MCP may not be the best rink in terms of ice (in this weather) or facilities (teams regularly changing out in the open), but it really feels communal. As you would expect, Morris County and Mercer County have leagues that feel more local than most others, with games at only one or two rinks, a lot of intra-district rivalries, and kids and parents that know each other. So just hanging around the rink is fun for people from the area.
The two games I showed up for featured the top four teams in the CVC, which everyone has assured me can compete with any public in the state.

Princeton 1, Notre Dame 1
In a rematch of last year’s Mercer County Tournament final, which Princeton won with an emotional 3-2 upset in overtime, the Little Tigers put their unbeaten, untied mark on the line against their biggest test of the season. Notre Dame does not have its strongest team but is still the CVC’s hegemon.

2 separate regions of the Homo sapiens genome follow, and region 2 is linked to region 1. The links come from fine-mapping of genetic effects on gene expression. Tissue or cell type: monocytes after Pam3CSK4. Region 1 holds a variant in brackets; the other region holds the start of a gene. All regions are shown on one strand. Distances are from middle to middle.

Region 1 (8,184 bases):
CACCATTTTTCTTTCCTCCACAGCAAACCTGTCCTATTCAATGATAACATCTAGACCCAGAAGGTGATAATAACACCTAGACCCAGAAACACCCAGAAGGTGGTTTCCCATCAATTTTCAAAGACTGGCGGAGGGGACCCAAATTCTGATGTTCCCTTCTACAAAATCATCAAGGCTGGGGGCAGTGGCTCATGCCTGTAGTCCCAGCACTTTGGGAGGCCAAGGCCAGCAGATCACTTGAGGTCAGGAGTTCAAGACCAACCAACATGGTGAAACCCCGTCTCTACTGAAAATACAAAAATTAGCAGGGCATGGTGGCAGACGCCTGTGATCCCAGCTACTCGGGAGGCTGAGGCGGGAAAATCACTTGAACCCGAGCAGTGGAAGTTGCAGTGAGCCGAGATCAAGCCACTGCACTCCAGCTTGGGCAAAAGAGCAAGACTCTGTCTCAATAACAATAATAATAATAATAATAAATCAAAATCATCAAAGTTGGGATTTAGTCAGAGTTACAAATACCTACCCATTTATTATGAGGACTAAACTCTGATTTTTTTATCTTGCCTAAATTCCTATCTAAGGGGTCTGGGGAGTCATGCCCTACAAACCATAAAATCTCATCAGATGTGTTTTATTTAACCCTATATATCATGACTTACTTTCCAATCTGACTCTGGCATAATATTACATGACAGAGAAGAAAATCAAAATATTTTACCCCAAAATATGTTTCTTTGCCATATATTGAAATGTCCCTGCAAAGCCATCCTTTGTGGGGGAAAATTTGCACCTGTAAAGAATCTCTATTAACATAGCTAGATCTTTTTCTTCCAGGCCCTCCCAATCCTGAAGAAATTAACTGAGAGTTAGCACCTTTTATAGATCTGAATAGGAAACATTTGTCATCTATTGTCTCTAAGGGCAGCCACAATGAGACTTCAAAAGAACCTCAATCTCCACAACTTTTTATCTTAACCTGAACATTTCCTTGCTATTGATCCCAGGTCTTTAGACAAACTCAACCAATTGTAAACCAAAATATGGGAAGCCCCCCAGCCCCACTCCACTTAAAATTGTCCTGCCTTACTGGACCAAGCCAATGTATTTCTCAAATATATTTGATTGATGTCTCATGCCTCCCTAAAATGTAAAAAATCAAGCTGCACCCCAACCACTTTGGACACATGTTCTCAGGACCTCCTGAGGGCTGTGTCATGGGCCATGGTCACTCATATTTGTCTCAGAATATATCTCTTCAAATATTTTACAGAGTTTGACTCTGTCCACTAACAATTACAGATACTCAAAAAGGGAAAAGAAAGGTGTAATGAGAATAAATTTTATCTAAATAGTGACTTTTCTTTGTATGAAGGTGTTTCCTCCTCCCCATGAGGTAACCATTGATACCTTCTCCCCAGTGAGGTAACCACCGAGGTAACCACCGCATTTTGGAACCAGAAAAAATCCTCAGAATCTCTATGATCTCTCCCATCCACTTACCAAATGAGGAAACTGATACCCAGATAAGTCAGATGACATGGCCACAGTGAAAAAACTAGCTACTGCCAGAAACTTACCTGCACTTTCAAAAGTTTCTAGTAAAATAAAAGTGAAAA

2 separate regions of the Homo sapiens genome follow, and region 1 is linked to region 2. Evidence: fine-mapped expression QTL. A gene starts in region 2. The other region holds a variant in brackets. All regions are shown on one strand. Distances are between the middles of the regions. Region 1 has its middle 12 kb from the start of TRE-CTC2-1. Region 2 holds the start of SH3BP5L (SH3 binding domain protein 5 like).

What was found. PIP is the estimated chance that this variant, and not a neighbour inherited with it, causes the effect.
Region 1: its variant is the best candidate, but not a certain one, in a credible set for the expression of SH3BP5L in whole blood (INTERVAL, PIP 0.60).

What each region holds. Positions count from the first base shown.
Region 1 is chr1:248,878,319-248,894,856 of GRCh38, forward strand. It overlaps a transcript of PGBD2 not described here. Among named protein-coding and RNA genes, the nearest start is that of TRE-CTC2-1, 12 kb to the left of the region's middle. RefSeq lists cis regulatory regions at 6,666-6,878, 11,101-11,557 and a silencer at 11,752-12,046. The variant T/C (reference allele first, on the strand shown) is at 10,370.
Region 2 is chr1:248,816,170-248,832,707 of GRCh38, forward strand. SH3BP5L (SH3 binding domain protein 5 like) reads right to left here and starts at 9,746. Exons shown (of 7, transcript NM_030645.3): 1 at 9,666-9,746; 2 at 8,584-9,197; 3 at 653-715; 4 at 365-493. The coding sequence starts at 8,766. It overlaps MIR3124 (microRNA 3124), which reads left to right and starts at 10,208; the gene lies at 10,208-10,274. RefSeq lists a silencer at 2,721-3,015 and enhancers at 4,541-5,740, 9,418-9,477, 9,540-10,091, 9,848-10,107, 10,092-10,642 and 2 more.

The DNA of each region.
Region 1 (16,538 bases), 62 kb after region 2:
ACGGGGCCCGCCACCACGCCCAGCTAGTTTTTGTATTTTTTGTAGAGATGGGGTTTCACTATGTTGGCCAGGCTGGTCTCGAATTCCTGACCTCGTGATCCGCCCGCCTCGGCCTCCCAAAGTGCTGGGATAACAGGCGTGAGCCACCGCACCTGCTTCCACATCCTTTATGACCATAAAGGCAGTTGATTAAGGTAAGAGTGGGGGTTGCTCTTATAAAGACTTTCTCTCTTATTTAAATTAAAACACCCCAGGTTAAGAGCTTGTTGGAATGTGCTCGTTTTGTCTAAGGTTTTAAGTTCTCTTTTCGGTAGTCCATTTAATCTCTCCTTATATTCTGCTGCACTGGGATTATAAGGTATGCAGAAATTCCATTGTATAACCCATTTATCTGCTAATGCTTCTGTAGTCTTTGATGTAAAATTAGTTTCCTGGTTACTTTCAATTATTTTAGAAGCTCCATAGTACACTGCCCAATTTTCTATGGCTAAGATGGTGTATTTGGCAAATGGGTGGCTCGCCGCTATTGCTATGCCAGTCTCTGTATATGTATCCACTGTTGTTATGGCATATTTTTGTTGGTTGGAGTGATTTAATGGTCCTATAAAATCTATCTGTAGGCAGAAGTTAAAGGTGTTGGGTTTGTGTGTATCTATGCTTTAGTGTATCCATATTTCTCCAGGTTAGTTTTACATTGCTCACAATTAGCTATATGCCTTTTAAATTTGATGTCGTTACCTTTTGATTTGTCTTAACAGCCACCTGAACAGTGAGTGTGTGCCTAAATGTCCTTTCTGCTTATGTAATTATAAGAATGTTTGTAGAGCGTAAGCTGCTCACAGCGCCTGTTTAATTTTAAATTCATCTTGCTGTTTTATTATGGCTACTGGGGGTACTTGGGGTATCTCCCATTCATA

The Fighting Irish played like it in the early going, holding Princeton without a shot for more than six minutes. Both teams had trouble getting shots to the net at times, especially on the power play. Princeton goalie Shane Leuck, the inspiration to last year’s MCT run, had to be on his game to kill an Irish power play late in the period, but the Princeton forecheck stepped up to clamp down and hold the score 0-0 after one period.

The Little Tigers continued to gain confidence early in the second period, but neither team could break the deadlock. John Ryan had the best chance of the period with 4:33 remaining, jamming a shot across the face of goal from a bad angle. The first two periods, played with only three penalties and no goals, took 45 minutes of real time. No joke.

So we headed scoreless to the third period, but Princeton’s Sam Finnell broke the deadlock at the 1:44 mark with a slap shot from the left face-off circle that snuck through the pads of Notre Dame’s Ken Turner. With the Little Tiger students roaring their team on, the Irish fought back immediately. Just 23 seconds later, Mike Williams’ point shot deflected off the skate of forward Ryan McInerney and past Leuck to tie the score.